Anthony Gonzalez grew up in Antibes in the South of France. The Mediterranean resort town is one of the most beautiful places in Europe, and Gonzalez says he had “the perfect childhood.”
“My memories are genuine and happy,” he says. “I was the happiest kid on the planet.”
Yet after making five richly textured electro-pop albums under the name M83, Gonzalez moved to Los Angeles two years ago to begin work on “Hurry Up, We’re Dreaming” (Mute), his 2011 double-album.
How can anyone get tired of living in the South of France? Gonzalez laughs. “After 29 years, I needed a fresh start, a new environment. Don’t get me wrong, I love the south of France. I still miss it a lot. I spent my whole life there, but it’s almost too easy with family and friends who are very protective of me. I needed to put myself in danger a little bit more.”
Gonzalez says he spent the first few months in Los Angeles missing home and feeling sorry for himself, so he tried to fill the emptiness by concentrating on the music. It worked. The sadness fueled his determination to make an all-consuming album like the ones he revered as a kid.
“I love old-fashioned albums made in a proper recording studio with real musicians,” he says. “I was craving something really produced and very ambitious, something big. I started my career more than 10 years ago, and it was me in my bedroom with a four-track (recorder). In the back of my mind, I had wanted to do a double album since I was a teenager, but I didn’t have the tools or the budget. I finally reached a point where I thought, ‘If not now, when?’ So I took the leap.”
He set up with trusted collaborator Justin Meldal-Johnsen at Sunset Sound and Sound Factory studios in Los Angeles, where landmark albums were recorded by the Rolling Stones, Buffalo Springfield and the Doors, among others. Besides his array of vintage synthesizers and keyboards (he has 16 at his home studio), he and Meldal-Johnsen hired numerous musicians plus a string and brass section to flesh out the album.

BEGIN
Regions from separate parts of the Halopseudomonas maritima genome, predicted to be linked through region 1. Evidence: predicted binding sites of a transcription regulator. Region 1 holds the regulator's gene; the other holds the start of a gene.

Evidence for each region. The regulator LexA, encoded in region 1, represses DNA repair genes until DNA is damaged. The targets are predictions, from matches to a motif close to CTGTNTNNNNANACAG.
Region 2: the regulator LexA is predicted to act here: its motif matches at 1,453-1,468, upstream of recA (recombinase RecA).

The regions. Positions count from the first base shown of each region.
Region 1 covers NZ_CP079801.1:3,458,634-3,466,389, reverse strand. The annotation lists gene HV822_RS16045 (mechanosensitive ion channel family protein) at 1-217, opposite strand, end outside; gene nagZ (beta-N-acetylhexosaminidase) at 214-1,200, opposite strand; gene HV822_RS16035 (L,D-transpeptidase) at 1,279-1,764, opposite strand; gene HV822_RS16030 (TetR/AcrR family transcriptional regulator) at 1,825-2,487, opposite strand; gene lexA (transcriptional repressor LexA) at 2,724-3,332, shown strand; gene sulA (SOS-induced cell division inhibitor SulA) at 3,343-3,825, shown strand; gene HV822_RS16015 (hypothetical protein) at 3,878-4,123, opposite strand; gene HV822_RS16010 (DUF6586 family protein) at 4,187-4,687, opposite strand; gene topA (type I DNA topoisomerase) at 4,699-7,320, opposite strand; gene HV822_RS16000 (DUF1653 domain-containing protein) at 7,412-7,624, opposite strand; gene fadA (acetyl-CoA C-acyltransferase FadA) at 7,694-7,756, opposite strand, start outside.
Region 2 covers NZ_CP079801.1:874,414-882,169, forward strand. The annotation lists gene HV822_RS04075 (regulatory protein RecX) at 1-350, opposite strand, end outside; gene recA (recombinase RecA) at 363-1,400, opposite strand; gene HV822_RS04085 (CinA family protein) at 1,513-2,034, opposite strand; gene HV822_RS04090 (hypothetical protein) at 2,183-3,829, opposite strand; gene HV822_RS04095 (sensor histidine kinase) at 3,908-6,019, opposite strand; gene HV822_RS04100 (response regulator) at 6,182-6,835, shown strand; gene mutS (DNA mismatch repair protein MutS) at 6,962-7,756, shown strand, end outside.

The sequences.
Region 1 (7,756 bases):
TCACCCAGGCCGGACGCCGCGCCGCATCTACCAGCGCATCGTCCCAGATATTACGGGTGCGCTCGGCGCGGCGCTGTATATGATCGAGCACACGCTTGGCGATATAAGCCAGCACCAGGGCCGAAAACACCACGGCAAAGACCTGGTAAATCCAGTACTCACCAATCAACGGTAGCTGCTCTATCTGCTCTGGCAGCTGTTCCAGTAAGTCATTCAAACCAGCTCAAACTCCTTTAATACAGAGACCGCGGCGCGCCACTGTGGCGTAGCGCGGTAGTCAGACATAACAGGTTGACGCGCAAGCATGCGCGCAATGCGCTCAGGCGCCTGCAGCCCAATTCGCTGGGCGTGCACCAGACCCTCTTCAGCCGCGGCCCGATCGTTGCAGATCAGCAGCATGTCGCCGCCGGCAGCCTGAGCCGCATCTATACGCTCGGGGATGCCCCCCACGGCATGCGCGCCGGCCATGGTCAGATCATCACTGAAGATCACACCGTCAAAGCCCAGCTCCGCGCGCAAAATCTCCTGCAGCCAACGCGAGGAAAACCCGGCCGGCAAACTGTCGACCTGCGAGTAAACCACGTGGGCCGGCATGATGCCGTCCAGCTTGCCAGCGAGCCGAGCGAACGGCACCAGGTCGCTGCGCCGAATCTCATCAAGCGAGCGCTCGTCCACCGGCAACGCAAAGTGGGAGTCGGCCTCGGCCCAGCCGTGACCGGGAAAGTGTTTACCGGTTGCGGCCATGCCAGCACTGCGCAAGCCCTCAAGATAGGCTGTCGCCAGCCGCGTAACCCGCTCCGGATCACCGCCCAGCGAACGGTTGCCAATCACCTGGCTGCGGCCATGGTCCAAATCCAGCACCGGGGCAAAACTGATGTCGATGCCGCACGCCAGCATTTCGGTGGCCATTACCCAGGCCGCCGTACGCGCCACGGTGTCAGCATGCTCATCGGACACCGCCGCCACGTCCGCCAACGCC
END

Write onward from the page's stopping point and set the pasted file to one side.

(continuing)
His primary inspiration? The Smashing Pumpkins’ 1995 double album, “Melon Collie and the Infinite Sadness.”
“That album hit me when I was 14, 15, and I was discovering all this new music. It was just so deep and rich, I got lost in it every time,” Gonzalez says. “I know what people say about it; some people criticize Billy Corgan for putting himself out there like that. Like who is he to make a double album? But I loved it. You have to be a little bit selfish when you’re making an album, as long as you stay true and sincere to the music, because that’s how people connect to it.”
Not surprisingly, “Hurry Up, We’re Dreaming,” reflects back on his childhood, with a mix of nostalgia and melancholy.
“I was missing home a lot during the first three, four months in LA, and the only way to reconnect with my town and memories was to write music about it,” he says. The cover art depicts two young siblings in a half-lit bedroom with their toys, and the album evenly divides 22 songs on two discs that are mirror images of one another designed to tell the children’s stories.
“This album is a tribute to my parents and my life in the south of France,” the softspoken multi-instrumentalist says. “I have a brother and we’re very close. The songs are all about the relationship between us. I am pretty shy, and I only really express myself well through music. So this was a way of letting out all those emotions, fears and insecurities. It is also a way for me to behave like a kid, still. In a way, music is my way of trying to prolong my childhood and all that was good about it.”
M83: 7:30 p.m. Friday at the Riviera, 4746 N. Racine, (soldout); jamusa.com.Copyright © 2015, RedEye